North Cowichan homeowners could face tax hikes of around four per cent this year, the mayor says.
Mayor Jon Lefebure said council is now working with a 3.82-per-cent uplift — about $49 per average home assessed at $337,000.
That levy could swell if council’s proposed one-per-cent climate-action tax happens — though tax rates could also dip once new business assessments are factored, he said of the possible tax yo-yo.
Given all necessary numbers, tax rates for each property class — residential, commercial and industrial — will be determined before Victoria’s May 15 deadline for municipal budgets, explained Lefebure.
“We don’t yet know the final number,” he said.
Home taxes that took an additional $275 tax-shift hit last year amid worries top taxpayer, Crofton pulp mill, would fold. That one-time hike crowned a 3.85-per-cent home-tax lift.
To Lefebure, it all spells long-term tax stability for residents and business owners.
“We hope for a stable, steady tax policy we hope will be less than four per cent, and in the three-per-cent range,” he said.
Complex budgeting started in October, eventually recommending the 3.82-per-cent increase, with no sag in services.
“Council told staff we want to maintain services,” said Lefebure. “We can’t plan for everything we want to, and cut taxes.”
But that became the aim of Coun. John Koury, who recently proposed a two-per-cent home-tax cap.
Administrator Dave Devana said Koury’s cap — hotly debated March 20 — would have sent council back to a big budgetary drawing board.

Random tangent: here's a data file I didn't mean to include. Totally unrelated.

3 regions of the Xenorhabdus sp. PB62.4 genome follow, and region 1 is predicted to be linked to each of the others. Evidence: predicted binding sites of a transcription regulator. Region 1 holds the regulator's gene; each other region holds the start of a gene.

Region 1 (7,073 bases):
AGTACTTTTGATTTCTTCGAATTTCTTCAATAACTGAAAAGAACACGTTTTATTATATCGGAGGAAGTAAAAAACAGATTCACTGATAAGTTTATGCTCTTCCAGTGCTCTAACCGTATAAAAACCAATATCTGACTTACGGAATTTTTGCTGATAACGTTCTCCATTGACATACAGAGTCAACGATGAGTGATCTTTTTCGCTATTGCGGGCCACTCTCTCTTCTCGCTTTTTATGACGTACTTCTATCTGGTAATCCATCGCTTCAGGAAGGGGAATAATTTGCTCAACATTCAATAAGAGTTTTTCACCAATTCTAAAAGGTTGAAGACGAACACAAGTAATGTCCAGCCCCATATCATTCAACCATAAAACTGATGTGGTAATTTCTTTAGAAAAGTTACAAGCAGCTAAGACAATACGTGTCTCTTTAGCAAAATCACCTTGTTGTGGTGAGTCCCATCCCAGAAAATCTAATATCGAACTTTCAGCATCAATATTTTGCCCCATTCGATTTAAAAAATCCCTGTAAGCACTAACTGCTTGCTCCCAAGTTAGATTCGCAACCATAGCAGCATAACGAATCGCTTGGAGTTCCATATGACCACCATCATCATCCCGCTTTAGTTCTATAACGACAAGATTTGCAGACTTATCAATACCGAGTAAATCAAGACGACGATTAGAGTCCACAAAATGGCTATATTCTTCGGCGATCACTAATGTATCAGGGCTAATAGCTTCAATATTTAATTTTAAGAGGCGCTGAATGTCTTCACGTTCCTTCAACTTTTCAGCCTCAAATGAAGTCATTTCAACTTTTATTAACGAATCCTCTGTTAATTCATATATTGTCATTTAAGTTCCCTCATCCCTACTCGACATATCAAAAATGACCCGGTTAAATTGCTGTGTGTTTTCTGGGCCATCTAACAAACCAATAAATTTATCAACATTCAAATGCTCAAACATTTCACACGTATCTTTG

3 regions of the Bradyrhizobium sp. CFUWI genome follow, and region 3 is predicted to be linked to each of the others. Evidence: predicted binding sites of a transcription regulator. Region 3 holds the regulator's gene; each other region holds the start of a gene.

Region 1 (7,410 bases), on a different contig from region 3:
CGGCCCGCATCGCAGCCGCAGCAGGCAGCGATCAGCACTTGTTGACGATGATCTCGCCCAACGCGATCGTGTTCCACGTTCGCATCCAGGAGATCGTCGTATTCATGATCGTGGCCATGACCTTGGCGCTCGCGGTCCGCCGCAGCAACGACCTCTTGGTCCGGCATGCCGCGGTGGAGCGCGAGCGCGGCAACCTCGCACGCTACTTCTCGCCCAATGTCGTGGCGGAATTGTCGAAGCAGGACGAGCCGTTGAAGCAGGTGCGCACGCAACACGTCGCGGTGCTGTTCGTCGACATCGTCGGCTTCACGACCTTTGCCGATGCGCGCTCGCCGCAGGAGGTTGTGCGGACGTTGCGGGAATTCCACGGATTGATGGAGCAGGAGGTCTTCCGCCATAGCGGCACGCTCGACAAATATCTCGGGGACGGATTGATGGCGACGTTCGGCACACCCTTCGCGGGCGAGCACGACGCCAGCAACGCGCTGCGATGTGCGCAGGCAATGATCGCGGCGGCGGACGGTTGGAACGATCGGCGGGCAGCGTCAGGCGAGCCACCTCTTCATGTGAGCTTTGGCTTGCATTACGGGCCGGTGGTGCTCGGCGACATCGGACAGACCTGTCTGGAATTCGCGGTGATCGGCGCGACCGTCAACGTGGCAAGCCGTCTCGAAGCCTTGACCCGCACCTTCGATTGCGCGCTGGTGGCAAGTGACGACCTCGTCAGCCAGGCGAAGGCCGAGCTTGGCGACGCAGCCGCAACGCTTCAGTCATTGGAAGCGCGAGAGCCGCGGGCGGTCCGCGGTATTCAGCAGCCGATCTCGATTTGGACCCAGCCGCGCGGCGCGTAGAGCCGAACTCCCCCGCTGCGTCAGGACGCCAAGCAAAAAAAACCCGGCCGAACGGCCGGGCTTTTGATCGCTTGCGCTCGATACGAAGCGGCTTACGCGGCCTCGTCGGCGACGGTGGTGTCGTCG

Koury’s restraints, backed by Coun. Al Siebring, were defeated when Lefebure and four other councillors voted approval of the basic 3.82-per-cent boost.
Koury’s e-mail, and comments to council, urged using municipal reserves and land sales to fund the 1.8-per-cent gap his tax cap.
“North Cowichan has the wherewithal to maintain services and proceed with its aggressive plans for community planning, revitalization and climate action by managing our assets differently,” he said.
Council should withhold reserve building for the next three years in areas where assets bought with reserves “have a long life due to recent purchases, such as garbage and fire trucks,” he added.
But Lefebure explained spending reserves digs a deep hole for taxpayers.
“Suddenly, you’d hit taxpayers with a big increase; you’re just behind next year and have to increase taxes to get back to where you were.”
Koury suggested letting development forces expand the tax base and jobs, while council sells raw, surplus lands — such as Echo Heights’ phase one, Casino Road lands, Highway 18 industrial lands, Sherman Road curling club, and elsewhere.
But Lefebure said land proceeds go into reserves, and sales are “a one-time capital benefit, not for use on operating costs.”